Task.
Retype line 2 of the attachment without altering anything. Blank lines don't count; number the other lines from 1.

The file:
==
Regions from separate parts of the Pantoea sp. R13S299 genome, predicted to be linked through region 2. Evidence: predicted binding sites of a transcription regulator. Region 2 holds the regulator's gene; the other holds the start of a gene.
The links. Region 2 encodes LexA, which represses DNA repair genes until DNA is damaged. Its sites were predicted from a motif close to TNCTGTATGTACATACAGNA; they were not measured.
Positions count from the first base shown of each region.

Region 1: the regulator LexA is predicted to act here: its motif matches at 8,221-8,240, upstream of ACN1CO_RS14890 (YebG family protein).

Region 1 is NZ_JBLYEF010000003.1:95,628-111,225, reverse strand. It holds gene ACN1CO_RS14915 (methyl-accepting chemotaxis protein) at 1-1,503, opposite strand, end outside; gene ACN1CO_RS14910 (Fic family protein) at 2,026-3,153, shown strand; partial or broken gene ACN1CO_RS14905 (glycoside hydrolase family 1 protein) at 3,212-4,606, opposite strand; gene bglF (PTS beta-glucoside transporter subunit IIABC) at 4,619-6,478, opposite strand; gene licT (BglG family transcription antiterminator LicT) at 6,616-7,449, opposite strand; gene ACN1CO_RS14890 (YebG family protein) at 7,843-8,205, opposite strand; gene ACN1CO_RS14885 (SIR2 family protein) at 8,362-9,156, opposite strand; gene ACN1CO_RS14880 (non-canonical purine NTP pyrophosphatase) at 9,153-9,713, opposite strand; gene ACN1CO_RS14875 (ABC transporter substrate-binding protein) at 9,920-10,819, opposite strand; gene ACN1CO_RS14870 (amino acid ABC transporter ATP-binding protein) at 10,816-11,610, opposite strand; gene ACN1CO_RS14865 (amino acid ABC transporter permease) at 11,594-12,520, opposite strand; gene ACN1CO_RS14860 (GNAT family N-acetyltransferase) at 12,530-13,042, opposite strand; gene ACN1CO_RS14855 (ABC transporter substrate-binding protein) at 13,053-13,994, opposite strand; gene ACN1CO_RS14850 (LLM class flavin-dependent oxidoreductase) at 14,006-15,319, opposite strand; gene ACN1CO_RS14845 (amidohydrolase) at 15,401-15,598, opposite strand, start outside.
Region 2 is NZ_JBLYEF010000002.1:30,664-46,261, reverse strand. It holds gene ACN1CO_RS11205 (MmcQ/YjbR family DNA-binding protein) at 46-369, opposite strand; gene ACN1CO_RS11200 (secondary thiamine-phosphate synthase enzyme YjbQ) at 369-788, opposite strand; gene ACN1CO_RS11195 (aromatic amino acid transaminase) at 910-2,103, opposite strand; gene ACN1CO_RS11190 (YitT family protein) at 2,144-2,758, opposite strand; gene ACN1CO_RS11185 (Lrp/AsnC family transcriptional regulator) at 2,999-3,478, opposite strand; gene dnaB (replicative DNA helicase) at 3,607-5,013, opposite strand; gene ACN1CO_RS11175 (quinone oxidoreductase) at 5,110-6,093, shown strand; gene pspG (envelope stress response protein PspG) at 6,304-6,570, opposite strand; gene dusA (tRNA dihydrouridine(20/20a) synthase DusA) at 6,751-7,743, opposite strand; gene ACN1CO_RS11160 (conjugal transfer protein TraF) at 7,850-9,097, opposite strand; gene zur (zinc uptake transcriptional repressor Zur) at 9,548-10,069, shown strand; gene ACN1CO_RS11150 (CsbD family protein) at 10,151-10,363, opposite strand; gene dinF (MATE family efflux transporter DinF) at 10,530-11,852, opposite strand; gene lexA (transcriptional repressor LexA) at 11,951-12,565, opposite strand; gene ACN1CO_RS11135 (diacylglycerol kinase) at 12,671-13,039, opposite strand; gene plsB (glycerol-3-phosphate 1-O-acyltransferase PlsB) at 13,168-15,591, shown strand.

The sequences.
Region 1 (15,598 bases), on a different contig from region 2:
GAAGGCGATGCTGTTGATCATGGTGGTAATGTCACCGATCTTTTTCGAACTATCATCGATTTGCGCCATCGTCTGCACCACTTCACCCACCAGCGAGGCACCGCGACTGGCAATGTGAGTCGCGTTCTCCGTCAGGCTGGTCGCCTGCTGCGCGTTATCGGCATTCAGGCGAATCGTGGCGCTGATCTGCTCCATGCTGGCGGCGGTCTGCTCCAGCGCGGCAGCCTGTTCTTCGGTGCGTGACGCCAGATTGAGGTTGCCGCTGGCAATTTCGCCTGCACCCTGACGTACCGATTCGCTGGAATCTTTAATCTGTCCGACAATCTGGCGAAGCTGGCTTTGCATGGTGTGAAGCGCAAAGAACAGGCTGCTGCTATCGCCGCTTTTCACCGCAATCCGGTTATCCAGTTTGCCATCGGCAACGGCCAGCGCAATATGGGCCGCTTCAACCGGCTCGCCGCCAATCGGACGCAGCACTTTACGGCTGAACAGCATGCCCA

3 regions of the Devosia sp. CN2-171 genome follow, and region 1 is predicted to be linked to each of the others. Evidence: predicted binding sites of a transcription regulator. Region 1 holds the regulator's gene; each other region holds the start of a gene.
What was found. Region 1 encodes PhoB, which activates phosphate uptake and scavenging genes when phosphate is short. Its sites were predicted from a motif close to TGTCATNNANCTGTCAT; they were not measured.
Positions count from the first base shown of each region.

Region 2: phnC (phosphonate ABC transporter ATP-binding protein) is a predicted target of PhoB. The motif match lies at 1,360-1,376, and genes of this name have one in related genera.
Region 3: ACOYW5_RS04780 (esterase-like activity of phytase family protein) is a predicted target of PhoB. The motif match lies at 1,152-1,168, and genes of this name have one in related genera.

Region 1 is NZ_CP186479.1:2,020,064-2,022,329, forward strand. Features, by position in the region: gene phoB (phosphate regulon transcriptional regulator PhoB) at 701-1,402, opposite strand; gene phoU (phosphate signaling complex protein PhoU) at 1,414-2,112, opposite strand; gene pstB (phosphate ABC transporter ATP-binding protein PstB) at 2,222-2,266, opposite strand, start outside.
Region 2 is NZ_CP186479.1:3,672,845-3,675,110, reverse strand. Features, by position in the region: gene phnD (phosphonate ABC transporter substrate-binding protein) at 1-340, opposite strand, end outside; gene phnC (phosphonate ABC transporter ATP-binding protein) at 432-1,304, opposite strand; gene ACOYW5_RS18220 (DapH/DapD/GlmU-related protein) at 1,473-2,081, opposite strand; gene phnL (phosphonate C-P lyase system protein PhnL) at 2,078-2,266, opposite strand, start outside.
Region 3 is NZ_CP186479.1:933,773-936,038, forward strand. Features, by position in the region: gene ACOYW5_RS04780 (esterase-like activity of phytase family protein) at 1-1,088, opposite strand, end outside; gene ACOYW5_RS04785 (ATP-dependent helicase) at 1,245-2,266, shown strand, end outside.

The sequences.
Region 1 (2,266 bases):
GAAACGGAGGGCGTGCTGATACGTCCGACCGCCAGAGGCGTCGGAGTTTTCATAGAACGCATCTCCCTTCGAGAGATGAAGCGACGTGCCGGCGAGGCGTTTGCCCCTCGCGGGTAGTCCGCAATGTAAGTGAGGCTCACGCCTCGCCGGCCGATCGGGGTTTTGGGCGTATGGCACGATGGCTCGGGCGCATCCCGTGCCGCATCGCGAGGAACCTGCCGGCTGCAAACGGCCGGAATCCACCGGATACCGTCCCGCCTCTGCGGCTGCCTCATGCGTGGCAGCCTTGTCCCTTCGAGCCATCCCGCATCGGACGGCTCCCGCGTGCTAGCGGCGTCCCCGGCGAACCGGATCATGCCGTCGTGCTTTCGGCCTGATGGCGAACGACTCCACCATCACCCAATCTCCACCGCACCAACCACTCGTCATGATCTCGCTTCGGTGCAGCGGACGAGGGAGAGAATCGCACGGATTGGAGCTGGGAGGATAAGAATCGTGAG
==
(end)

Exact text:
The links. Region 2 encodes LexA, which represses DNA repair genes until DNA is damaged. Its sites were predicted from a motif close to TNCTGTATGTACATACAGNA; they were not measured.